Published on February 2, 2008
Three Thai fighters led by Athens Olympics gold medallist Manus Boonjumnong secured qualification for the Beijing Olympics by storming into the finals of the Asian Olympic qualifying tournament at Dhurakij Pundit University yesterday.
Manus, Athens silver medallist Worapoj Petchkum and Angkarn Chomphu-phoung helped the Thai team claim three more spots, that took their Olympic tally to a remarkable eight.
Thailand claimed five tickets at the World Champion-ships, which were held in Chicago last year.
Worapoj Petchkum set the ball rolling for the hosts by defeating Joan Tipon of the Philippines in a pulsating bantamweight bout.
A close duel was expected, with the home fighter holding a 2-1 advantage over the Filipino.
The first round was a drab affair, with both fighters trying to size up their opponent.
However, the Thai closed the round with a 1-0 lead.
The fight picked up pace in the next two rounds, in which Worapoj had the better of things for a four-point 6-2 advantage.
Tipon, though, was not yet in a mood to give up and staged a furious rally in the final round.
The Filipino set up a nervy closing after managing to close the gap to two points, at 8-6.
With the crowd almost holding its breath in the dying seconds, Worapoj held his nerve to land a telling blow that earned him a nail-biting 9-6 victory. "I'm glad to see him off. He seemed hesitant to throw his straight punches because he knew I would catch him with my counters," Worapoj said.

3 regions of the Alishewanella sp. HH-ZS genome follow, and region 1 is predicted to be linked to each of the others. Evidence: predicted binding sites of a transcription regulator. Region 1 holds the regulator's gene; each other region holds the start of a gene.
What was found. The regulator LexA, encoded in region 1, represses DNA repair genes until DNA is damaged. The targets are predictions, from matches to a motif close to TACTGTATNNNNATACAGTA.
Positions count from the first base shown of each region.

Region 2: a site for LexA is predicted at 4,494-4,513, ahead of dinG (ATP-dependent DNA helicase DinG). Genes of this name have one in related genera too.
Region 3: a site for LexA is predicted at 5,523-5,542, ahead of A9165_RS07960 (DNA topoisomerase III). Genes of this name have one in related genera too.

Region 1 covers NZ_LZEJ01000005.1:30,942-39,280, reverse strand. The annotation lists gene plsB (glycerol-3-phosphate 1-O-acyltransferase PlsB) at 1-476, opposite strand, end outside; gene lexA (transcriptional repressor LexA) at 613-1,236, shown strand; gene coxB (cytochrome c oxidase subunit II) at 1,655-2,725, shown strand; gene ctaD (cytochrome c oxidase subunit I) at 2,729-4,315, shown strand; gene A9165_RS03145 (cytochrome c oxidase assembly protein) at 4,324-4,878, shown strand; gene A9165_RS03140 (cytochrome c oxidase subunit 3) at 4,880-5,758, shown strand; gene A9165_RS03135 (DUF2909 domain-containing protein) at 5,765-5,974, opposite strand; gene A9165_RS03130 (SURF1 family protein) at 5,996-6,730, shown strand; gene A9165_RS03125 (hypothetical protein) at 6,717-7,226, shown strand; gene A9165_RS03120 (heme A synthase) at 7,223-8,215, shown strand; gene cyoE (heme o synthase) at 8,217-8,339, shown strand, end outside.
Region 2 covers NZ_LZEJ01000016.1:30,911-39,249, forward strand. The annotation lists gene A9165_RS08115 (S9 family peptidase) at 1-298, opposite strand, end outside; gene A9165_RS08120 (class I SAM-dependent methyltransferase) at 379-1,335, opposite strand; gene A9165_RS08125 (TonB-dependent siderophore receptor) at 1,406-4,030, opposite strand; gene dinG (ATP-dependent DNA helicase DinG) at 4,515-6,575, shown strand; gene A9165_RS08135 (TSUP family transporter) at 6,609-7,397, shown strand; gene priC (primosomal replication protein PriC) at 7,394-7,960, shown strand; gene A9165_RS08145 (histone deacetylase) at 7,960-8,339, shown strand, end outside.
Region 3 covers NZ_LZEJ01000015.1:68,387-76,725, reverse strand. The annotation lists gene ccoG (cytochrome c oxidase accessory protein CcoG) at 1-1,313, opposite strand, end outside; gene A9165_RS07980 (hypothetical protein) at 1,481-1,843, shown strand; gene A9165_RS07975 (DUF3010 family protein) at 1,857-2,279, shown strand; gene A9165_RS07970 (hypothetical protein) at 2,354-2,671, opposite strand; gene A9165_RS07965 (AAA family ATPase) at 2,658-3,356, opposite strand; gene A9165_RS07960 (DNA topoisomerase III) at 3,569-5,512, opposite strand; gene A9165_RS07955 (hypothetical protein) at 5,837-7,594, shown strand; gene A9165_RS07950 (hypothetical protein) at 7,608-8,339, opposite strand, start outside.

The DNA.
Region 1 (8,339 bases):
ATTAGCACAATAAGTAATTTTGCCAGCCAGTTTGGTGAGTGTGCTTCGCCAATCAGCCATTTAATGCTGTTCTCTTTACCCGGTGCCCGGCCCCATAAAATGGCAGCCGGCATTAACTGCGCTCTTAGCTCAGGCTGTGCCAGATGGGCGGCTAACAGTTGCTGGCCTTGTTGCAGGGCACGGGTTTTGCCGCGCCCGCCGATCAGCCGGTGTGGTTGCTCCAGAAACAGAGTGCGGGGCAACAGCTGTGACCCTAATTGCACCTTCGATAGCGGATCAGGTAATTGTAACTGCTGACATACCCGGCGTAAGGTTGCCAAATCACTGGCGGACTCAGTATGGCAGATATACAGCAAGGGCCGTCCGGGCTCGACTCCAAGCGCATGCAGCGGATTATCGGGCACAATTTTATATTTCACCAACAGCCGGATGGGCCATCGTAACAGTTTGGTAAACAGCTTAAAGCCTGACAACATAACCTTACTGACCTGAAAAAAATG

"I still have much room for improvement before the Olympics. I have to train intensively, even harder than the last time in Greece.
"I will not put myself under extra pressure in Beijing and try to be relaxed. I hope to claim a medal of any hue. However, the gold is my ultimate target," Worapoj said.
Another testing challenge lies ahead of Worapoj in the final where he would face off with India's Akhil Kumar, who secured a 24-4 victory over Ryom Chol-jin of North Korea.
Having an embarrassing World Championships, where he made a first-round exit, light welterweight Manus, who also won gold in the Doha Asian Games two years ago, announced his return to form with a convincing 18-6 win over Tubshinbat Byamba of Mongolia.
Given his physical disadvantage, the visitor needed to cut the distance and drew Manus into the close fight.
However, it looked as though the more Byamba came forward the more he got hurt as the Thai picked him out at will with straight rights.
Manus capped his sterling performance by whitewashing his opponent in the final round with a 3-0 run.
"I'm delighted with the outcome as I have eventually booked my place in Beijing," Manus said.
"I have also proved that I am still a capable boxer. I'm really determined to win gold for the second successive time," he added.
Manus' potential will put to another tough examination in the final as the 27-year-old was lined up to face China's Qiong Maimaitituersun, who condemned his opponent Akmatali Madaminov Shukuralievich of Kyrgyzstan to a count-out loss in the third round.
Middleweight Angkarn, filling in for injured Athens bronze medallist Suriya Prasarthinpimai, rounded off a memorable night for the hosts by clinching a comfortable victory over South Korea's Cho Deok-jin, whose coach threw in the towel in the final round of the bout.
Angkarn, however, is aware that he needs to be at his very best in the final where he will square up with Doha champion Rasullov Elshod of Uzbekistan.